“I’m proud Talgo will locate its U.S. rail car assembly facility at the former Tower Automotive site in Milwaukee,” Governor Doyle said. “The new Talgo facility will create 125 direct jobs in our state, manufacturing and assembling Talgo trains for Wisconsin and states across the country. Through the Recovery Act and this facility, Wisconsin will see real economic benefits of high speed rail for generations to come. High speed rail is the future of transportation – and it is a really great thing for the state of Wisconsin to be leading the way.”

“Talgo has made a business decision to locate the manufacturing facilities in the Milwaukee Tower Automotive site after careful consideration of the sites presented to us in a quite open process,” Talgo CEO and President Antonio Perez said. “Our analysis included the following criteria: economic conditions, technical/operational conditions,logistics, cost of living, training facilities in the vicinity and availability of a skilled workforce. We believe that the Tower site will allow us not only to deliver the train sets on time and with our high standards of quality, but it will alsoallow for future growth. We appreciate the effort put forth by all the other communities that expressed interest."

“Once again, we have demonstrated that by working together, by using every appropriate economic developmenttool, and by selling Milwaukee’s strengths we can attract jobs to our community,” Milwaukee Mayor Tom Barrett said. “I am confident our partnership with Talgo will produce benefits throughout the region.”

In July, Governor Doyle announced the state’s agreement with Talgo to purchase two train sets for its Hiawatha line and an agreement to establish the company’s assembly and maintenance facility in the state. Not only will Wisconsin’s Talgo trains be built in Milwaukee, the Talgo rail car assembly plant will support the delivery of Talgo trains throughout the country and create hundreds of jobs through its supply chain vendors in the Midwest and U.S. Last week, the state of Oregon announced it has purchased two Talgo train sets that will be assembled in Wisconsin – saving both states millions of dollars.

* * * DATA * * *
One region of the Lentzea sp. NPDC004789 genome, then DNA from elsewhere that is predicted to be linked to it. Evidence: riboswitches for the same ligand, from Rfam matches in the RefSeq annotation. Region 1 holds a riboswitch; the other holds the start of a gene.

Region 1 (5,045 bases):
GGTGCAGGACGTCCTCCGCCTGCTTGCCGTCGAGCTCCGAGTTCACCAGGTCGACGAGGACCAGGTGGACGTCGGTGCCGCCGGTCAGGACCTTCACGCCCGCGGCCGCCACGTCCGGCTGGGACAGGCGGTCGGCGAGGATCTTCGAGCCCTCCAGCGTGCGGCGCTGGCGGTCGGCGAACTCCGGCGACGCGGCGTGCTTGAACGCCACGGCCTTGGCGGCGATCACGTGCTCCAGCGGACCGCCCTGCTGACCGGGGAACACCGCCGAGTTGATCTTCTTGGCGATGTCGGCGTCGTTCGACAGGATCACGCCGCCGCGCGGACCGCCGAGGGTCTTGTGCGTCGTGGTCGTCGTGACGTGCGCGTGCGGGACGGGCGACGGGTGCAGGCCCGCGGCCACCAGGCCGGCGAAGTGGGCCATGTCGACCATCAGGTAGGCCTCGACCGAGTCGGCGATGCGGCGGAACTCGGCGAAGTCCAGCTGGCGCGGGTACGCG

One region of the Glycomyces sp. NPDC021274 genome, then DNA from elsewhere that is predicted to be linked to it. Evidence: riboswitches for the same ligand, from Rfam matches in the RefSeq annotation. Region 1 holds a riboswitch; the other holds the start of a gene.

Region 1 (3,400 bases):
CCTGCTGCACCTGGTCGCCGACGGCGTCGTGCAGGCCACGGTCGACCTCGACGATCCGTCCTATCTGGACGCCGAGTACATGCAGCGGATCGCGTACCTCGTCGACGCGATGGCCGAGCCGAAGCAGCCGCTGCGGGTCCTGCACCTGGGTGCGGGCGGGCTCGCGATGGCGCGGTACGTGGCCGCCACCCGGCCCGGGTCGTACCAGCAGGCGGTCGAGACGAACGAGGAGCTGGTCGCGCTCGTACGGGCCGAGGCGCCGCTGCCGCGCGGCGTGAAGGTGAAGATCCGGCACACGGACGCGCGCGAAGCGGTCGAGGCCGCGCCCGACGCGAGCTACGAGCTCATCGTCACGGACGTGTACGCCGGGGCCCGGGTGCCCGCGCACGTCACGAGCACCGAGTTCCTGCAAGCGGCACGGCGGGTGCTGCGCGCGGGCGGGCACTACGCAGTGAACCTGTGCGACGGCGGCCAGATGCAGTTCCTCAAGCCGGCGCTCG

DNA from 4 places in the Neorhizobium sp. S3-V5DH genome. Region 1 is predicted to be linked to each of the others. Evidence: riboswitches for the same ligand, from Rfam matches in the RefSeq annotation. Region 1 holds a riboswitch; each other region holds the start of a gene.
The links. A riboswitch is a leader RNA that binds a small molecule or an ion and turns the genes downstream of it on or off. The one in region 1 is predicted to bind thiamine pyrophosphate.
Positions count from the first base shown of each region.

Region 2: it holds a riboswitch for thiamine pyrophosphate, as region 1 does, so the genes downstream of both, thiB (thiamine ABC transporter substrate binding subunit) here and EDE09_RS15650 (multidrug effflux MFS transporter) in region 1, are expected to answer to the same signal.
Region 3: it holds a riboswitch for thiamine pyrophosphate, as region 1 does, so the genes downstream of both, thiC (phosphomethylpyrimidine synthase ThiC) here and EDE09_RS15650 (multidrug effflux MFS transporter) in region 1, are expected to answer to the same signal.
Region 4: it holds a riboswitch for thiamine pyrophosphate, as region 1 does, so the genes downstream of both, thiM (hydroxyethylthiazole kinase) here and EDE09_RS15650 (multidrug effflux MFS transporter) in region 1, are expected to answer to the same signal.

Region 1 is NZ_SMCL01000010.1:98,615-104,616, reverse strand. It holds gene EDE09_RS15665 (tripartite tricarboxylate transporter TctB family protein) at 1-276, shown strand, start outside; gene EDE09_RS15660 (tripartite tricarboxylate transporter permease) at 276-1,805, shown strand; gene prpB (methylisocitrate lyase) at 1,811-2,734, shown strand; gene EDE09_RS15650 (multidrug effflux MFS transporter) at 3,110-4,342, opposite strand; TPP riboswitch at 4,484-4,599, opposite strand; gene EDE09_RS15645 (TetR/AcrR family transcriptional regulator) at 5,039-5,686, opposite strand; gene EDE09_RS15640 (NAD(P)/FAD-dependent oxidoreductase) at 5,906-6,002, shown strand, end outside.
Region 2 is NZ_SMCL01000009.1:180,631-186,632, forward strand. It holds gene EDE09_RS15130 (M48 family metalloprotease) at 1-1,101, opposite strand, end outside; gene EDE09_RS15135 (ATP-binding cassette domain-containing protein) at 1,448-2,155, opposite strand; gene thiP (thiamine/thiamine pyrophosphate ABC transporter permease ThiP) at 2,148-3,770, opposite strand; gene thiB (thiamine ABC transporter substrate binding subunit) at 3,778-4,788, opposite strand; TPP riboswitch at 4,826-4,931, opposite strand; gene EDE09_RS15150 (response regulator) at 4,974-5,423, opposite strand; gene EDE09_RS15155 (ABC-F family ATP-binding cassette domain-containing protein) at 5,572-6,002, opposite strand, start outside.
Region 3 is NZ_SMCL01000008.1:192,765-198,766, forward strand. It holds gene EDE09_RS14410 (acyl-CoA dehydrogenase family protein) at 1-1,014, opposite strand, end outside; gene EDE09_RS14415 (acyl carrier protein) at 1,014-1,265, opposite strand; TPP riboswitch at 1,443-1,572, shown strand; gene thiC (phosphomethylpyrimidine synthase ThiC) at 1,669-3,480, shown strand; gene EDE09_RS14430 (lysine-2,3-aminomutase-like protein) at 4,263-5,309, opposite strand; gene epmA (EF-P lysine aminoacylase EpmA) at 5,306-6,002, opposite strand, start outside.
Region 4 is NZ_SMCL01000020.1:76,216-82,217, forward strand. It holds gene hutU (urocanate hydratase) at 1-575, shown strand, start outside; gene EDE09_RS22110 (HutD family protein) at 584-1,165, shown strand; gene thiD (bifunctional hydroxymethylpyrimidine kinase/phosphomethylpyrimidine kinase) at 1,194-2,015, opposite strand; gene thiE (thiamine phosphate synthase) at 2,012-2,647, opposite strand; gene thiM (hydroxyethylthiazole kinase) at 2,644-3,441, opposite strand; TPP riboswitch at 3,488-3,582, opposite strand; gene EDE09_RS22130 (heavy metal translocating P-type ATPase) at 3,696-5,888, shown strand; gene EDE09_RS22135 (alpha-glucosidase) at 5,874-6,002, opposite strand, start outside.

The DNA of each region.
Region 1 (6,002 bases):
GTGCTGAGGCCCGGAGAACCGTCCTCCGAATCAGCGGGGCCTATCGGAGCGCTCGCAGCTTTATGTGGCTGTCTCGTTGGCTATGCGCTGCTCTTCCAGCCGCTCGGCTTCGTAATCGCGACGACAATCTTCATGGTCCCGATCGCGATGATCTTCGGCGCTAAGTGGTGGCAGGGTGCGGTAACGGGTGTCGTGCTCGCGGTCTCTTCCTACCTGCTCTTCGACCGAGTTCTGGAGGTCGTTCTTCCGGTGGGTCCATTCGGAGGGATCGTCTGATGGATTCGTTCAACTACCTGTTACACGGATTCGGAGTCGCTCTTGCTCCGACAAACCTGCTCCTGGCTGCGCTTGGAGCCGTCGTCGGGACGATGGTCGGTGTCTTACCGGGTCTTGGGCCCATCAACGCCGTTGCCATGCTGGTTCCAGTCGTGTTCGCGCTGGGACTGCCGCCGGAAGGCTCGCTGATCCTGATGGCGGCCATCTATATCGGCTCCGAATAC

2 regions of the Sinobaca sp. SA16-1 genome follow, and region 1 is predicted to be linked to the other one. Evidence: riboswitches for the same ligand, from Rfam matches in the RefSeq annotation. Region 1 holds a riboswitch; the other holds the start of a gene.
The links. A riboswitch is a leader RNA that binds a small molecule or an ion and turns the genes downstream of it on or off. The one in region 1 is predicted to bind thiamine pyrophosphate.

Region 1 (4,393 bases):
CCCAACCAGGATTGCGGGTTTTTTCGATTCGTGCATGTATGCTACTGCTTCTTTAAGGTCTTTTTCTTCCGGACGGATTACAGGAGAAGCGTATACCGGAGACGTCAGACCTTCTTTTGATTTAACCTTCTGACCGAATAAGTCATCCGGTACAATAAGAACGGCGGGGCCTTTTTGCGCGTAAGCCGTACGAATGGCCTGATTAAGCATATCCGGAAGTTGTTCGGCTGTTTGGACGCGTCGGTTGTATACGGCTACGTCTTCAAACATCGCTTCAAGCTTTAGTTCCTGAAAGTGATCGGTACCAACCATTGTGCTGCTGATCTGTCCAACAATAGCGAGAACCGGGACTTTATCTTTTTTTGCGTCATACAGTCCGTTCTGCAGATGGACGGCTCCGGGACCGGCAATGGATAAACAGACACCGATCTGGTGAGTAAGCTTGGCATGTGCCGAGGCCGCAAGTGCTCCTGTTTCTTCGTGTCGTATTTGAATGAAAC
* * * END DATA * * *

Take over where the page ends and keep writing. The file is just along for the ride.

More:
In January, Governor Doyle announced Wisconsin will receive $823 million in American Recovery and Reinvestment Act funds to build high-speed rail service to connect its centers of commerce and create thousands of jobs. Wisconsin is receiving $810 million to build high-speed passenger rail service between Milwaukee and Madison, $12 million to improve service between Chicago and Milwaukee, and $1 million to make final determinations on a route between Wisconsin and the Twin Cities – the next step toward connecting Chicago, Milwaukee and Madison with the Twin Cities. The project is estimated to create thousands of jobs in Wisconsin in fields like construction, engineering, design and supply.

Governor Doyle was joined today for the job creation announcement by Antonio Perez, CEO and President of Talgo; Milwaukee Mayor Tom Barrett; Javier Ruprez, Consul General of Spain; Alderman Willie Wade of the Milwaukee Common Council; and Tim Sheehy, a member of the Milwaukee 7. The Governor thanked the leaders from Talgo, Milwaukee and the Congressional delegation for working together to make the project a reality.